In fact, R is a fuzzy predicate expressing “closer to 1”. Based on it, we can define the relation m_{N}(x, y), called negligibility relation, that expresses “x is negligible (or insignificant) relatively to y” as follows:

In order to guarantee all the properties of these three relations, it was proved in [13] that, using the interval

as support of R, all α-cut of R in the formmust have, that is, e Î [0, 0.38].

Therefore, if a transformation must preserve semantic proximity, the maximal relaxation allowed for a fuzzy membership function used as condition in a query being relaxed is restricted to the tolerance value e = 0.38.

3.2. Predicate Transformations

A predicate transformation T transforms a predicate P in a related variant T(P). When semantic proximity is taken into account, the resulting variant is semantically near to P, but it can be less restrictive or more restrictive than P.

Let P be a predicate, characterized by a trapezoidal membership function m_{P}(x) = tmf(x, a, b, d). The predicate transformations proposed in literature [12,13,15] are mainly based on the following simple principles:

• If P leads to an empty answer set, clearly, all available data is out of supp(m_{P}) = [b - d, c + d]. Therefore, to solve this problem, a relaxation transformation T must stretch the interval [b - d, c + d], so that supp(m_{P}) Ì supp(m_{T}_{(P)}). This idea is shown in Figure 2(a).

• If P leads to an overabundant answer set, clearly, most part of the available data is in core(m_{P}) = [b, c]. Therefore, to solve this problem, an intensification transformation T must shrink the interval [b, c], so that core(m_{T}_{(P)}) Ì core(m_{P}). This idea is shown in Figure 2(b).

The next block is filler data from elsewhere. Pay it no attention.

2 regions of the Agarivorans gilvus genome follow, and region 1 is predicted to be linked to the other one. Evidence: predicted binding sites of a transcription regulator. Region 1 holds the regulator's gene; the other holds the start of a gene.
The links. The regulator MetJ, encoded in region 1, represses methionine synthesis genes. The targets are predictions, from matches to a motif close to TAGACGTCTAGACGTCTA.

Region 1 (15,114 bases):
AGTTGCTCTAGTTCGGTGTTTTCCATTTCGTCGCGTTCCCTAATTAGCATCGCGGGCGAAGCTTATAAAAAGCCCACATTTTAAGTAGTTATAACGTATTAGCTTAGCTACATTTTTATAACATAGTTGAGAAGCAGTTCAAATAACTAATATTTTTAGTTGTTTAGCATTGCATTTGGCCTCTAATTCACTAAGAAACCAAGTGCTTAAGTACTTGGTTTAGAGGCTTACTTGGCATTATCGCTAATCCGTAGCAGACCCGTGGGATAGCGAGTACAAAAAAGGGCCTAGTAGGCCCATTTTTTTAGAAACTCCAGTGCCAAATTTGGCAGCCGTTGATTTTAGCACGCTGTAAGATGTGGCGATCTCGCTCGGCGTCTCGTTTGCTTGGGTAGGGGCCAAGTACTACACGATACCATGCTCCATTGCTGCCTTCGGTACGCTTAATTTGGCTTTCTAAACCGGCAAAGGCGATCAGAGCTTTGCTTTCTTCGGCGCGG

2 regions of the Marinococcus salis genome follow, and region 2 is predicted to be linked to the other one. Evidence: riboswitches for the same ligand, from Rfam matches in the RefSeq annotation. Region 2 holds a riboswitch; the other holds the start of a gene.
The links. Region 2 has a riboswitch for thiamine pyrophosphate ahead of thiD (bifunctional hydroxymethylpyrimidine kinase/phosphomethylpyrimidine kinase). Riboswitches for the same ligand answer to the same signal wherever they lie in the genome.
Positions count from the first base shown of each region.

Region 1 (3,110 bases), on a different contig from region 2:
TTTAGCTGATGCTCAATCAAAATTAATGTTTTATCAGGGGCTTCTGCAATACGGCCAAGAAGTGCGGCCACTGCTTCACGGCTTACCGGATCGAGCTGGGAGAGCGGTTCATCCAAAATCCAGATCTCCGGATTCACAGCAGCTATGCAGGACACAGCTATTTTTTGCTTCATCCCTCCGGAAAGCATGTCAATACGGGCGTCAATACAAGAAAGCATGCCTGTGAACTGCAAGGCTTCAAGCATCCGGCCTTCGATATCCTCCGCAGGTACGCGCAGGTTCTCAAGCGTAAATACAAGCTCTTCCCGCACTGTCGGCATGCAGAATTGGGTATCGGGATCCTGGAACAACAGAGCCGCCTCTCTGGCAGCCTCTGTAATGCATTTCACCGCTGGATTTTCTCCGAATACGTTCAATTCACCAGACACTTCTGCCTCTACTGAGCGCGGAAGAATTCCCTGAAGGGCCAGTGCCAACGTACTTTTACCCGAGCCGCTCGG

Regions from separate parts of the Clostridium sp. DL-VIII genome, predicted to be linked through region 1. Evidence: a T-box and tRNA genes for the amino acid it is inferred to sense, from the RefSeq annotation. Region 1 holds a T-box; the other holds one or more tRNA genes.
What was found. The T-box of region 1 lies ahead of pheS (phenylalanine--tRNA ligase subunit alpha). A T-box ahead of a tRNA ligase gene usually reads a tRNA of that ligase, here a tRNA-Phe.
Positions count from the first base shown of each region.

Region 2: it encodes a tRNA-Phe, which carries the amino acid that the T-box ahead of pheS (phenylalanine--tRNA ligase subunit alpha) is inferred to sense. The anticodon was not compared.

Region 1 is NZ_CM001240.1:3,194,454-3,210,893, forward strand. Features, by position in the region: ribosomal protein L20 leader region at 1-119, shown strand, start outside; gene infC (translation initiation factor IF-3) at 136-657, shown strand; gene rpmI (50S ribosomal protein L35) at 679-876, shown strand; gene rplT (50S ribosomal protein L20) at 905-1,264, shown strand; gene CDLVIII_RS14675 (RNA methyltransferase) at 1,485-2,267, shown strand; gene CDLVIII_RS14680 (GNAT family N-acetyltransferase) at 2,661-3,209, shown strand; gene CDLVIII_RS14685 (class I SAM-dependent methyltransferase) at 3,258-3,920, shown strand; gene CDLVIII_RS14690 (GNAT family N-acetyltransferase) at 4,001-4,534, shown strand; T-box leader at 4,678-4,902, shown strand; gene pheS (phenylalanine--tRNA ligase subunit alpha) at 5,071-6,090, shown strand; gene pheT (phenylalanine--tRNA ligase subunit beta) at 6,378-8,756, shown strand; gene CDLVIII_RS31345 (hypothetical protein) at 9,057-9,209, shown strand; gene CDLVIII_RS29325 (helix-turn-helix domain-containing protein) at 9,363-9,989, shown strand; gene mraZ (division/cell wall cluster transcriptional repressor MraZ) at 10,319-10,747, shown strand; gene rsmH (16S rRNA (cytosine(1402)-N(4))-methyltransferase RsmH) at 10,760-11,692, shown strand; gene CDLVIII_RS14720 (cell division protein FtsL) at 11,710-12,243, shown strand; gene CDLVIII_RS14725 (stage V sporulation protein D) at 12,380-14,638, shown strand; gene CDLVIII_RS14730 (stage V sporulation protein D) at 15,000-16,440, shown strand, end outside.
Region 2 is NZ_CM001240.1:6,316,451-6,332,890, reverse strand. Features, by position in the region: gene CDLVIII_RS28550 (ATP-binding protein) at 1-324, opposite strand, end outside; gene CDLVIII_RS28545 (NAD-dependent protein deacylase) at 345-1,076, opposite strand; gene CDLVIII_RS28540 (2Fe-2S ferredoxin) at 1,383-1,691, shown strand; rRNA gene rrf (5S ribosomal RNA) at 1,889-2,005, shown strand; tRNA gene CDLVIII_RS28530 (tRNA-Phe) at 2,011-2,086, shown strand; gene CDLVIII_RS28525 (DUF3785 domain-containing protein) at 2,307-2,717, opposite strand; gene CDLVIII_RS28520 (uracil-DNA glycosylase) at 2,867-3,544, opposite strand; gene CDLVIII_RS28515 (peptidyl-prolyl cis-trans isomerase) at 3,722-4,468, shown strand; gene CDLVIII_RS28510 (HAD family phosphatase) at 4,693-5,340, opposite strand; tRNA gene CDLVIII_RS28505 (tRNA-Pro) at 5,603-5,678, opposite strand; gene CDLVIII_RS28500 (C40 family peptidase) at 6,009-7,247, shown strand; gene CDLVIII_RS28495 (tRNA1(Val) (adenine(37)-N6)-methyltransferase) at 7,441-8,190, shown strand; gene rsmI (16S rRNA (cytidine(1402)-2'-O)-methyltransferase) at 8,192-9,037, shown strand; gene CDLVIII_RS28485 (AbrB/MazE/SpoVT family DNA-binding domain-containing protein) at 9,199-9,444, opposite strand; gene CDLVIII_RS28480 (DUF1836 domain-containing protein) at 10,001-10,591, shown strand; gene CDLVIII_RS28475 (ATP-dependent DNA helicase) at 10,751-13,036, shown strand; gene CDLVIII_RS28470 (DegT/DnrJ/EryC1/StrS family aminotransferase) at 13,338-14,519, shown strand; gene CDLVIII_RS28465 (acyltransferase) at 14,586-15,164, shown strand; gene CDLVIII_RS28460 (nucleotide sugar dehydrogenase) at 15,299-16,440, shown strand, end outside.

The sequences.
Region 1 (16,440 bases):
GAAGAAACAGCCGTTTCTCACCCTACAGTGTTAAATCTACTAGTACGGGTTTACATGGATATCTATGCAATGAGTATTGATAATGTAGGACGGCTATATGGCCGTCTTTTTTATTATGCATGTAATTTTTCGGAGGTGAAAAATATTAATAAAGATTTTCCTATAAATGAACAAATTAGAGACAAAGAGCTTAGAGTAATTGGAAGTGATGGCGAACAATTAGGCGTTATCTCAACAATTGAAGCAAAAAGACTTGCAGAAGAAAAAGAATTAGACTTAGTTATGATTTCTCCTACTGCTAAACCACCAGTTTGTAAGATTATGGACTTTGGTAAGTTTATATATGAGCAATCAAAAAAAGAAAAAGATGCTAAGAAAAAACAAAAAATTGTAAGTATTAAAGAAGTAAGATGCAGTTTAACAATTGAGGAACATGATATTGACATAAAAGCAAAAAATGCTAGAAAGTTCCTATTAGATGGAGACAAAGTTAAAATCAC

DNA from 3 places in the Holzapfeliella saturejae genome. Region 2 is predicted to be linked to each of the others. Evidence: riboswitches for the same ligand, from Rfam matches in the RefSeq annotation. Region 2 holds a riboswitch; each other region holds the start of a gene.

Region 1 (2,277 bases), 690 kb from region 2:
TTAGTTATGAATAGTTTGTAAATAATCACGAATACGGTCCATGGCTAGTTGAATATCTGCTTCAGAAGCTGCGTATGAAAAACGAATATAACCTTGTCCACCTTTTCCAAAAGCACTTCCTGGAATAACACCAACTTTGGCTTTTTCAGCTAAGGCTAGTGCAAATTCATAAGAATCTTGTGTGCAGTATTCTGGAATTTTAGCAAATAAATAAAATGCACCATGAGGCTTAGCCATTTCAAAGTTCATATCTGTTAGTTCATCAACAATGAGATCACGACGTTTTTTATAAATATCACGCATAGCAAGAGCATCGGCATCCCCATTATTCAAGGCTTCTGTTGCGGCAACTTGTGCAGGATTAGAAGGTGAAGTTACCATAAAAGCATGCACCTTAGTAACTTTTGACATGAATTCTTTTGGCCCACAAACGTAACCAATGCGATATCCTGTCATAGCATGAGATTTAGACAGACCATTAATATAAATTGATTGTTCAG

3.3. Query Modification Approaches

Let Q be a flexible query with vague condition C and let

(a)(b)

Figure 2. Transformations: (a) stretch and (b) shrink.

T be a predicate transformation. There are two main approaches to obtain a new variant Q’ of Q, by applying T to predicates in C. In the local modification approach, T is applied only to some predicates in C; and in the global modification approach, T is applied to all predicates in C.

The local modification approach is appropriated when the cause of an empty answer to Q must be identified. In this case, a lattice of all possible variants of Q must be traversed (in a breadth-first search fashion) and, for each variant Q’ of Q, an answer set must be retrieved. Thus, if this answer set is not empty, the cause of the empty answer to Q can be explained by the modified predicates in the vague condition of the successful variant Q’. For example, a lattice for variants of a query Q with vague condition P_{1} Ù P_{2} Ù P_{3} is depicted in Figure 3. Supposing that the first non empty answer set is retrieved by the variant T(P_{1}) Ù P_{2} Ù P_{3}, then we can say that the cause of the empty answer to Q is P_{1}.

A drawback of the local modification approach is that, in the worst case, it consumes exponential time. Therefore, in many practical applications, the cost of using the local query modification may be prohibitive.

Another drawback of local query modification is that the semantics of a variant Q’ may not match, as much as possible, the semantics of Q, because the predicates in Q are transformed in an arbitrary order (i.e., without taken into account the user’s preferences, which are unknown).

For example, consider a flexible query Q with a vague condition P_{1} Ú P_{2} Ú P_{3}, that has an empty answer set (e.g., m_{Pi}(x) = 0, for all i and all available data x). Clearly, the intuitive semantics of disjunction is not exclusive. However, if a transformation is applied to relax only P_{1}, and this is sufficient to retrieve a non empty answer set, then

Figure 3. Lattice of variants of a query.